Steph Curry: How Warriors star ‘revolutionized’ the NBA

In the replies, many are skeptical. One says they don’t think Curry will reach 2,000, while another believed: “No one can even catch up to Jason Kidd …. let alone Ray Allen.”

During the Golden State Warriors’ Tuesday night game against the New York Knicks, Curry made two three-pointers in the first quarter to break Allen’s record. And with three more in the Warriors’ victory, Curry has poured in 2,977 in 789 games.

“The bar that was set by Ray and the fact that I could get there in the amount of games that I did, and shoot the percentage that I did, that’s something I’m really proud of,” Curry said at a postgame news conference.

So with Curry having etched his name into the NBA history books, a new question is worth asking: has “Chef” Curry, all by himself, changed the way basketball will be played in years to come?


When Curry entered the league in 2009 as the No. 9 overall pick by the Warriors, it was just a year removed from Allen helping the Boston Celtics to an NBA Championship, shooting almost 40% from three-point range and over 90% from the free throw line.

In his rookie year, Curry — a skinny point guard fresh out of Davidson College — was a strong contender for the Rookie of the Year award, averaging 17.5 points, 4.5 rebounds, 5.9 assists and 1.90 steals while shooting 43.7% from beyond the arc.

During his first few seasons, he showed his potential for being a scoring threat while suffering from some injuries, while also developing a rapport with teammate Klay Thompson, earning the pair the catchy nickname, the “Splash Brothers.”

Ray Allen celebrating during Game 6 of the 2008 NBA Finals against the LA Lakers.

He averaged over 20 points per game from 2012 onwards, but it was the hiring of Steve Kerr in 2014 that transformed Curry into a superstar.

Through a combination of Kerr’s tactical changes to the Warriors’ style of play and Curry’s excellence, Golden State catapulted into title contention and Curry evolved into one of the league’s best players.

He was voted the NBA’s Most Valuable Player (MVP) on the way to the Warriors’ first NBA title in 40 years, but the best was yet to come.

In the 2015-16 season, Curry entered another stratosphere.

He became the seventh player in NBA history to join the 50-40-90 club — where players average over 50% shooting from the field, 40% from threes and 90% from the free-throw line.

While he set the NBA record for most three-pointers in a season with 272 in 2012-13, he broke that just two years later getting 286. However in 2016, he went to a different level, scoring an extraordinary 402 threes to smash his own record.

Curry chatting with Warriors coach Steve Kerr in the 2015 NBA Playoffs.

As well as helping the Warriors to an all-time NBA record of 73 wins and nine losses, Curry himself had his own moment of history, being named as the league’s first ever unanimous MVP in recognition for his dominant season.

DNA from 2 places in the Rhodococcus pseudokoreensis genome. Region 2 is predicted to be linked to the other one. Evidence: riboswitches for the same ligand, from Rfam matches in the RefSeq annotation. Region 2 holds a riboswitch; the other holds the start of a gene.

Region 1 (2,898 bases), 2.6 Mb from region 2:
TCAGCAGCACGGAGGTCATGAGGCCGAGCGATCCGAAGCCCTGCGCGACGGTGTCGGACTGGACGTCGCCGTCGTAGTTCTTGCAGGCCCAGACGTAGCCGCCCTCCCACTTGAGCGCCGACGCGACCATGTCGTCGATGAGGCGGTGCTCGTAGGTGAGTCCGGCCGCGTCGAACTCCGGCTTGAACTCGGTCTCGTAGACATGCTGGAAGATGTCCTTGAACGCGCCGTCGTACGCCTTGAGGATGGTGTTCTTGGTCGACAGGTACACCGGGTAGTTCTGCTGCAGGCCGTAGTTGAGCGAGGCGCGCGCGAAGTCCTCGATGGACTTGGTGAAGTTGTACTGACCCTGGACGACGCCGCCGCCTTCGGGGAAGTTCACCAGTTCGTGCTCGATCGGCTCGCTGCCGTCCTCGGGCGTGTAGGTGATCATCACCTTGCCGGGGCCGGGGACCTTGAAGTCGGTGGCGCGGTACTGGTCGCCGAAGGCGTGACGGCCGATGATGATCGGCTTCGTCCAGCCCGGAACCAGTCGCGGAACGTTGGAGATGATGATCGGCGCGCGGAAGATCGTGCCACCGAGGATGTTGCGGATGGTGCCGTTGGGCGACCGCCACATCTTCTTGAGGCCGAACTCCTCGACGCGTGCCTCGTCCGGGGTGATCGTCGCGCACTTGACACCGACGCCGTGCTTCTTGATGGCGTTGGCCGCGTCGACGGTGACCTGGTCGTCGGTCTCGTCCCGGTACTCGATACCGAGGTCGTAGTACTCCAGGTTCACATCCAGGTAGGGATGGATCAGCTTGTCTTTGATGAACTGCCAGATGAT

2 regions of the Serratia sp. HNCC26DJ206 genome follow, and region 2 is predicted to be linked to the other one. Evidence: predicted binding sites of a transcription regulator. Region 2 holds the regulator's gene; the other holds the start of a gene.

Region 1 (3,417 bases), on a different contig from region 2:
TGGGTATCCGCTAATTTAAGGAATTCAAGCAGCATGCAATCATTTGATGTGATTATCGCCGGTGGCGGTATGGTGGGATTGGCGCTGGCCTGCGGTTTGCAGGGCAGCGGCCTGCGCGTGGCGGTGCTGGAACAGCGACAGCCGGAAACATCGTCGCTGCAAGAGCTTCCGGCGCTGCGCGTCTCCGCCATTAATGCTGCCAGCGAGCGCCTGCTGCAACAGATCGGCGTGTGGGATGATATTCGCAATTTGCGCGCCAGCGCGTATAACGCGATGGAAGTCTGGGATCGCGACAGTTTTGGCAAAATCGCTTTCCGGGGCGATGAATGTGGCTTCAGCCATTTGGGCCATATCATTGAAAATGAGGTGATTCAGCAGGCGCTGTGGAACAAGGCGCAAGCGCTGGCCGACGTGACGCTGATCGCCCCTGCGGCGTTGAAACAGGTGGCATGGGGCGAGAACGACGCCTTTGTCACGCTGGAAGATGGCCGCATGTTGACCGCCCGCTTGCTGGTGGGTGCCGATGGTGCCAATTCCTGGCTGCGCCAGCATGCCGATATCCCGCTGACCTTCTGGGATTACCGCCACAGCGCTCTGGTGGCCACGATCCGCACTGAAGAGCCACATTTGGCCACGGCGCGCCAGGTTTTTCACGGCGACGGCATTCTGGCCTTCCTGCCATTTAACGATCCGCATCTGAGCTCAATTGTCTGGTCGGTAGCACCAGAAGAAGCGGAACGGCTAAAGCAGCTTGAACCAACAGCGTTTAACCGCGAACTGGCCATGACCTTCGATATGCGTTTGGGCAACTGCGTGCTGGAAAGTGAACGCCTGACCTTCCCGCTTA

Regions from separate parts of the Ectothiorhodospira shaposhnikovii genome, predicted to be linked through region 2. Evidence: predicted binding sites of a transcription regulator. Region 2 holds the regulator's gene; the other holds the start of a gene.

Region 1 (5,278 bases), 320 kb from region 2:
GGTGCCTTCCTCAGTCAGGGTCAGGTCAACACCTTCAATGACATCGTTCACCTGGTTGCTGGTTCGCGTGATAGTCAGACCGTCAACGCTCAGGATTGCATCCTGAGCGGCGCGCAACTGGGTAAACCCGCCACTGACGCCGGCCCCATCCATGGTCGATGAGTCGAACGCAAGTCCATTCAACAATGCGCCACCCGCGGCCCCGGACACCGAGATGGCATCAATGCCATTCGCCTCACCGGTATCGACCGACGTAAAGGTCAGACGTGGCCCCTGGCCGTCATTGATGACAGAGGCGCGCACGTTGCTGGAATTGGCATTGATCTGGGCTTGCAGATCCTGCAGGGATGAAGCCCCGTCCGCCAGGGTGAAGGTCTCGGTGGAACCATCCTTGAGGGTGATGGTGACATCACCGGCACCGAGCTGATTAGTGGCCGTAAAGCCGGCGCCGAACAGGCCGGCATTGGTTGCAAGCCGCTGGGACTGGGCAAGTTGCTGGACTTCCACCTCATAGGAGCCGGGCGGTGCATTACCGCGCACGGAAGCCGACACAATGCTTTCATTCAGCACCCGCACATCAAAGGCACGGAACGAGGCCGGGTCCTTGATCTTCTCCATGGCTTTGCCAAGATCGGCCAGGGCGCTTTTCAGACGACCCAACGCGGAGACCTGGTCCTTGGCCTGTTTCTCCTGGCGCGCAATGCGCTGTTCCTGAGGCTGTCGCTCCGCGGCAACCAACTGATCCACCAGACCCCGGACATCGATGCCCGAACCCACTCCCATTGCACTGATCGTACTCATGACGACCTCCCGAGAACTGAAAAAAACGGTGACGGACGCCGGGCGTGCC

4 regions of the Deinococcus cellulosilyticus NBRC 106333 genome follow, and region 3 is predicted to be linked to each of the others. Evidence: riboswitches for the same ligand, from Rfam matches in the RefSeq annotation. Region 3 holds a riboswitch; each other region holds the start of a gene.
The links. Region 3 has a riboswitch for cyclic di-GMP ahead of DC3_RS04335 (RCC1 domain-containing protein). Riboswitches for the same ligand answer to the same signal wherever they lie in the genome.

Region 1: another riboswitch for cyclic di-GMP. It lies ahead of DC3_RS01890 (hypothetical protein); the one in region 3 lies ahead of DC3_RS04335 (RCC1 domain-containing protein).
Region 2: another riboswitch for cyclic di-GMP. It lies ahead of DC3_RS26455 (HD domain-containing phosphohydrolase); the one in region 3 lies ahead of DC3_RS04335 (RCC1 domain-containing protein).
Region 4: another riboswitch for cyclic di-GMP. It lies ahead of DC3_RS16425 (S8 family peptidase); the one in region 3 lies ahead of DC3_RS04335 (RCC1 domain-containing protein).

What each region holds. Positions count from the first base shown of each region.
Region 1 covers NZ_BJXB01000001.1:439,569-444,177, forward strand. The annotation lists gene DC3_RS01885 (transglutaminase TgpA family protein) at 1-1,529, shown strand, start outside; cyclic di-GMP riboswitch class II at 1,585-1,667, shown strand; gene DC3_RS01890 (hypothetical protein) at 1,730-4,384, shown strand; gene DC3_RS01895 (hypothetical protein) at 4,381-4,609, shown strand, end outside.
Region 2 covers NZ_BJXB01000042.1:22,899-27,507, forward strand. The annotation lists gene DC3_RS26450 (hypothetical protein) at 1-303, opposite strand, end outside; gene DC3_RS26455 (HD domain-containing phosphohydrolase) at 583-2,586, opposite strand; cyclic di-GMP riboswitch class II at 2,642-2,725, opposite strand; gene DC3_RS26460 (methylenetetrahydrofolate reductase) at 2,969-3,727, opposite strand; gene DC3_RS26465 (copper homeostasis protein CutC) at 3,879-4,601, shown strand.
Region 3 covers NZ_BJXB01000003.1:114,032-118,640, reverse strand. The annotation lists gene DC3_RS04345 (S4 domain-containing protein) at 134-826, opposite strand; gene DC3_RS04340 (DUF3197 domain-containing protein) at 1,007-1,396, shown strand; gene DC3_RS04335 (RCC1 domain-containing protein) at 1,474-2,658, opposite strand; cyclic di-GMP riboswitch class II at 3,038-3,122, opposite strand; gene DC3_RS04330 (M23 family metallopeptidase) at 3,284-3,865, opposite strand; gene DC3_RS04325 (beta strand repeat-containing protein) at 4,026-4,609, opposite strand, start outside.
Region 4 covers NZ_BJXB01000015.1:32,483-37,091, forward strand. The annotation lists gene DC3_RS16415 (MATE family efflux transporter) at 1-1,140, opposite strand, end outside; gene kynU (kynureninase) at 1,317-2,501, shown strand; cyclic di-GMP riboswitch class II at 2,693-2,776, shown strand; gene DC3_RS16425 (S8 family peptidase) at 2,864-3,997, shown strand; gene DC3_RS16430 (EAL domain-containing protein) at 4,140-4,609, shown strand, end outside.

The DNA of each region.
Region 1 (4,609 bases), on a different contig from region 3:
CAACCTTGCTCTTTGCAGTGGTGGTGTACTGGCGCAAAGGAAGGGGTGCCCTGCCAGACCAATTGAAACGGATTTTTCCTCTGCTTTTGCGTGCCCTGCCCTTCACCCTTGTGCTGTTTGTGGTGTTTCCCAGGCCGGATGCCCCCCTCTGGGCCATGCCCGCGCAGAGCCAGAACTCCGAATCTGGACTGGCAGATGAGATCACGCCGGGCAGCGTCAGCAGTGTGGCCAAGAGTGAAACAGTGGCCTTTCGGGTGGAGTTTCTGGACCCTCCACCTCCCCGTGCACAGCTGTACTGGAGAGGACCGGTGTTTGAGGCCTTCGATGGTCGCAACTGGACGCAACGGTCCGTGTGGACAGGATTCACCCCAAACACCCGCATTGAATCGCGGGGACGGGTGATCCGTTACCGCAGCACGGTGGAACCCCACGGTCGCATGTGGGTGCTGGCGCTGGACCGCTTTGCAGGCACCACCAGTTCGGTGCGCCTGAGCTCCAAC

Although the Warriors suffered a heartbreaking loss to LeBron James and the Cleveland Cavaliers in the NBA Finals that year, Curry and Golden State bounced back to win consecutive titles in 2017 and 2018 as he established himself as one of the most dynamic and destructive players in the league.

Despite entering his 30s, Curry has not slowed down, averaging a career high in points last season and almost single-handedly taking a young and injured Warriors team to the brink of the playoffs.

And this season, still with a relatively inexperienced team, Curry has continued to shine, leading his Warriors to an NBA-best record and has them firmly in the playoff hunt.

But surpassing Allen’s record for the most three pointers made in NBA history — not just surpassing it, but breezing past it with years of his career to come — could be the crowning moment of his impact on the game of basketball.

“I never wanted to call myself the greatest shooter until I got this record, so I’m comfortable saying that now,” Curry said Tuesday.

Curry celebrates with the Larry O'Brien Trophy after sweeping the Cleveland Cavaliers in the 2018 NBA Finals.

The future

Before Curry came to the fore, three-point shooting was an element of NBA offenses, rather than a reliable method to success.

But through his elite stamina, know-how, mobility, accuracy and tenacity, Curry has changed perceptions.

He led the way — in addition to other teams like the James Harden-led Houston Rockets — for normalizing shooting from a distance on a court that previously was unthinkable and just might have gotten you benched.

Such is Curry’s influence is that he completely transformed the way basketball teams have played around the league, with more and more focusing on their long-range shooting.

There is also a whole new generation of players — including Trae Young and Luka Doncic — for whom three-point shooting is a primary way of scoring, not just something to use occasionally.

“What he’s doing is revolutionary,” Doc Rivers, Philadelphia 76ers head coach, said. “Only the greats can do that, leave their mark like that. Actually, the great-greats. They change the game.”

When asked whether Curry is the most influential player in the past 30 years, NBA great and Hall of Famer Shaquille O’Neal tends to agree.

Curry shoots a three-pointer against the Memphis Grizzlies.
“I’m watching these little kids now, and I’m like: ‘Bro, I’ve never seen a little kid do a dribble like that, shoot like that.’ Yes, I would agree,” he said on the “Dan Patrick Show.”
O’Neal, who won three titles in a row with the Los Angeles Lakers from 2000-2002, said this season that he’d prefer to go and watch Curry play than this season’s Lakers, such is the excitement he provides contrasted with the Lakers’ style of play.
Even Allen had to pay his respects to Curry: “He’s on his own level, one he made for himself.”

CNN’s Jill Martin contributed to this report.

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